Application Lifecycle Management
The following diagram provides an overview of the CloudCenter application lifecycle:
Further lifecycle details are described in the following sections.
Base OS Images
Base OS images refer to Linux and Microsoft Windows cloud images on which you install CloudCenter components. These virtual base images comprise of the underlying operating system and any operations tools that are required or referenced by services. See Base OS images for a list of supported images.
Each version of CloudCenter contains the installers and scripts necessary for creating component appliances.
To create CloudCenter components, you have two options:
- Manual Install - no appliances necessary
- Appliance Install – appliances available for some cloud deployments
Once you have installed the required components (i.e., map images, you can begin the application or application profile modeling process., , and and
Every CloudCenter deployment requires a Topology Modeler Properties tab.a hosting location for all CloudCenter-supported Services. When you , all services are automatically detected by the Package Store and displayed on the
The Services Framework
When defining a new service, you can use global parameters, tier/step-specific system parameters, or user-defined parameters and add values at deployment time. See Custom Service Definition for additional information.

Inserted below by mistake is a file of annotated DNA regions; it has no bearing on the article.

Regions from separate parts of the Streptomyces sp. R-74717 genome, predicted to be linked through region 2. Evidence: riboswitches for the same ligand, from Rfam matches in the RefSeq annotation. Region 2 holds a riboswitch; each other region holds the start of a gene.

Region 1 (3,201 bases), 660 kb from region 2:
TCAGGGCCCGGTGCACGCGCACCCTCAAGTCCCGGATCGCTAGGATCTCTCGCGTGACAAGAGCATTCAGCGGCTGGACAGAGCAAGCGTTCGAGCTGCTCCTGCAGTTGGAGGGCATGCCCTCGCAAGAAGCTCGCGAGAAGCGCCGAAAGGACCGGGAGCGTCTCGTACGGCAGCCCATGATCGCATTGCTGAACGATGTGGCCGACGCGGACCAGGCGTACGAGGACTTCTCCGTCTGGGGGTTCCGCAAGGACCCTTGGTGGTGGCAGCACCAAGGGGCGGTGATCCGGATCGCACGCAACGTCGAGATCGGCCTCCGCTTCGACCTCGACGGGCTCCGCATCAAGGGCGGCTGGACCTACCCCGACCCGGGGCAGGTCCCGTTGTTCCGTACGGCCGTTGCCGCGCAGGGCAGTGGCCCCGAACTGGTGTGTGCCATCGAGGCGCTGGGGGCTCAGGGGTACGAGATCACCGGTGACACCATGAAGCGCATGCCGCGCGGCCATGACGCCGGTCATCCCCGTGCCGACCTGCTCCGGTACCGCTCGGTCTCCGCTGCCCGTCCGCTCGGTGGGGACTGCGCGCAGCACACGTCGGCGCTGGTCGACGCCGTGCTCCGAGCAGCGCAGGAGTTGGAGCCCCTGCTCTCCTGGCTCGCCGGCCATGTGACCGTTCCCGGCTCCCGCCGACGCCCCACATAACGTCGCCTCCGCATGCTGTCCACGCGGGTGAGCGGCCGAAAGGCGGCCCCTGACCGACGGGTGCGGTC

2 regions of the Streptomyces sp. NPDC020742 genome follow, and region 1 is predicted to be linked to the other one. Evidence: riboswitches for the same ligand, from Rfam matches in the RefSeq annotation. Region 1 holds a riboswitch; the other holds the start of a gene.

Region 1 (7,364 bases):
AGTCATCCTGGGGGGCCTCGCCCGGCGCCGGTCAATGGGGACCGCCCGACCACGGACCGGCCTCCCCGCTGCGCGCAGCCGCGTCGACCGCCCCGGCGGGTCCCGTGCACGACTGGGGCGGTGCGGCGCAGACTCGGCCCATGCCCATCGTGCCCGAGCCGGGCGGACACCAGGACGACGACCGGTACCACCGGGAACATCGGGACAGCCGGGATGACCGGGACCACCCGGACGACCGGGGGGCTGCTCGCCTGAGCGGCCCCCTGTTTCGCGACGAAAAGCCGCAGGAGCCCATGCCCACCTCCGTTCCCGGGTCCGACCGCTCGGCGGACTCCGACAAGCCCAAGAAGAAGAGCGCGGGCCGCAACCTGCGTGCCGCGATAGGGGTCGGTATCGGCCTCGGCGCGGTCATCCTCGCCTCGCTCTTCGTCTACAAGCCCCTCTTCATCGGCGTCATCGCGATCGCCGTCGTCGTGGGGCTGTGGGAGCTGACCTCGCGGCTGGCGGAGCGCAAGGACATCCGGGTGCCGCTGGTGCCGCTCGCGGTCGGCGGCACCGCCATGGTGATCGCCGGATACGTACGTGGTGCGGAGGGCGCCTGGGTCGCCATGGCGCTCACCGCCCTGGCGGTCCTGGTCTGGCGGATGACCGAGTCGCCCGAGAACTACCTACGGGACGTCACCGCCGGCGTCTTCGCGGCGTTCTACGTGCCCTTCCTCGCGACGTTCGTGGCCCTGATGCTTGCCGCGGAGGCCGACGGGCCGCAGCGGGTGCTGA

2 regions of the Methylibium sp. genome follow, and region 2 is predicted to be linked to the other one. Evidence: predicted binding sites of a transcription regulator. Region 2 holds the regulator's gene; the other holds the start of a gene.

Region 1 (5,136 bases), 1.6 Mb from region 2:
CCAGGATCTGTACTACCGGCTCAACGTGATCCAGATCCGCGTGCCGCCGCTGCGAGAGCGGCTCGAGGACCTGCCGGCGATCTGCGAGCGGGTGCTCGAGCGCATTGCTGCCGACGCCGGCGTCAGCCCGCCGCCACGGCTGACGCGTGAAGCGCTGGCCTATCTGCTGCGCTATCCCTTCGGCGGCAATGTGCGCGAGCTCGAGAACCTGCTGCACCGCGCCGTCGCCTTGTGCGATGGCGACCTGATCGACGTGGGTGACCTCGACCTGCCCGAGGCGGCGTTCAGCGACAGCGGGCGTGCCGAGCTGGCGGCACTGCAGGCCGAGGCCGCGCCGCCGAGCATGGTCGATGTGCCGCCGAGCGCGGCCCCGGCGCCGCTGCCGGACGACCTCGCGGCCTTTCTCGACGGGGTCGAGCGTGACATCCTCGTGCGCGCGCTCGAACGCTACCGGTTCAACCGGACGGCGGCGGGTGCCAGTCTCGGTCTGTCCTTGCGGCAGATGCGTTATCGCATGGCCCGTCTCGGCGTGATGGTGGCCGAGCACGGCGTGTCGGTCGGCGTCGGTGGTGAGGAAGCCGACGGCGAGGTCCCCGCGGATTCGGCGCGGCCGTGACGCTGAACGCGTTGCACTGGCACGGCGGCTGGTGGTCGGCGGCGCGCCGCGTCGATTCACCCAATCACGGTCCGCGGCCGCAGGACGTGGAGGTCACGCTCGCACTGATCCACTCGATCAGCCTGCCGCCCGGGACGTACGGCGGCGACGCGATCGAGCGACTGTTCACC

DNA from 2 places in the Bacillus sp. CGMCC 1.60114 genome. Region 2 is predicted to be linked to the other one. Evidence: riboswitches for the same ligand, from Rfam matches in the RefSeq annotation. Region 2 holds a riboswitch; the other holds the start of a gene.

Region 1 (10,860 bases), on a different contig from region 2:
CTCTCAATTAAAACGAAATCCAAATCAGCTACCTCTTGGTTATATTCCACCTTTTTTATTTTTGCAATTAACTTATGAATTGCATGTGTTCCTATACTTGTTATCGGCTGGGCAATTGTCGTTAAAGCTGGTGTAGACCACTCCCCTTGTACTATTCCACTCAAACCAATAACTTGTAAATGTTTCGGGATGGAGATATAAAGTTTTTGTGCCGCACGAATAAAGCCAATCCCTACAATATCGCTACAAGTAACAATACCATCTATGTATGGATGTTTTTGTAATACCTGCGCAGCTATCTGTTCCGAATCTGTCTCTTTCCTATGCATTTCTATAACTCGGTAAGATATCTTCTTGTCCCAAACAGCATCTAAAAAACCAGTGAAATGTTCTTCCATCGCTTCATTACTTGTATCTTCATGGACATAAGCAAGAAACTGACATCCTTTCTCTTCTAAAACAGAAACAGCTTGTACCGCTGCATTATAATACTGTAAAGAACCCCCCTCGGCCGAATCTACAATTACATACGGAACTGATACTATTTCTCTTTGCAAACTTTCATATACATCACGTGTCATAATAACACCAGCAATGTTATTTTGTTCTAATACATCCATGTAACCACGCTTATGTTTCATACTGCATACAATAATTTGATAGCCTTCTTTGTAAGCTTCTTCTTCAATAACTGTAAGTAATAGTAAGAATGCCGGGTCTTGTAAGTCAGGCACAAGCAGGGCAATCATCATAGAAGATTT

The Services Framework enables enterprises to create and add enterprise-specific, private services and make these additional services available via the
The CloudCenter platform does not have hard requirements for scripts called by a service. If you configure a script, the CloudCenter platform executes the configuration specified for each.
The script requirements are:
- The script must be in a folder with the same name as the service identifier.
- CloudCenter, as root, executes the scripts relative to the extracted folder in the zip file
Scripts are called up at various points during your deployment. See Deployment Lifecycle Scripts for additional information.
- When modeling applications you may need to call application-specific scripts for functions such as install, start, restart, and so forth. The called upon scripts may have hard-wired values for configuration parameters which may need to be changed at deployment time. See Configuration Files for additional information.
Configuration parameters represent settings that must be reconfigured when your application is deployed on the target cloud. See Using Parameters for more information.
How Does an Application Profile Work?
- Model a New Application Profile
- Model an Application
- Model Application Using Custom VM Image
- Model an Application by Importing the Profile
- Model Using Application Packages
- Model Applications Using Puppet and Chef
How Does Governance Work?
A system tag is a label that consists of a name and an optional description. You can associate system tags with application profiles and application deployments, either at the tier level or globally. You also can use system tags to add system tag matching rules to aging or scaling policies, security profiles, and deployment environments. See the following pages for additional information:
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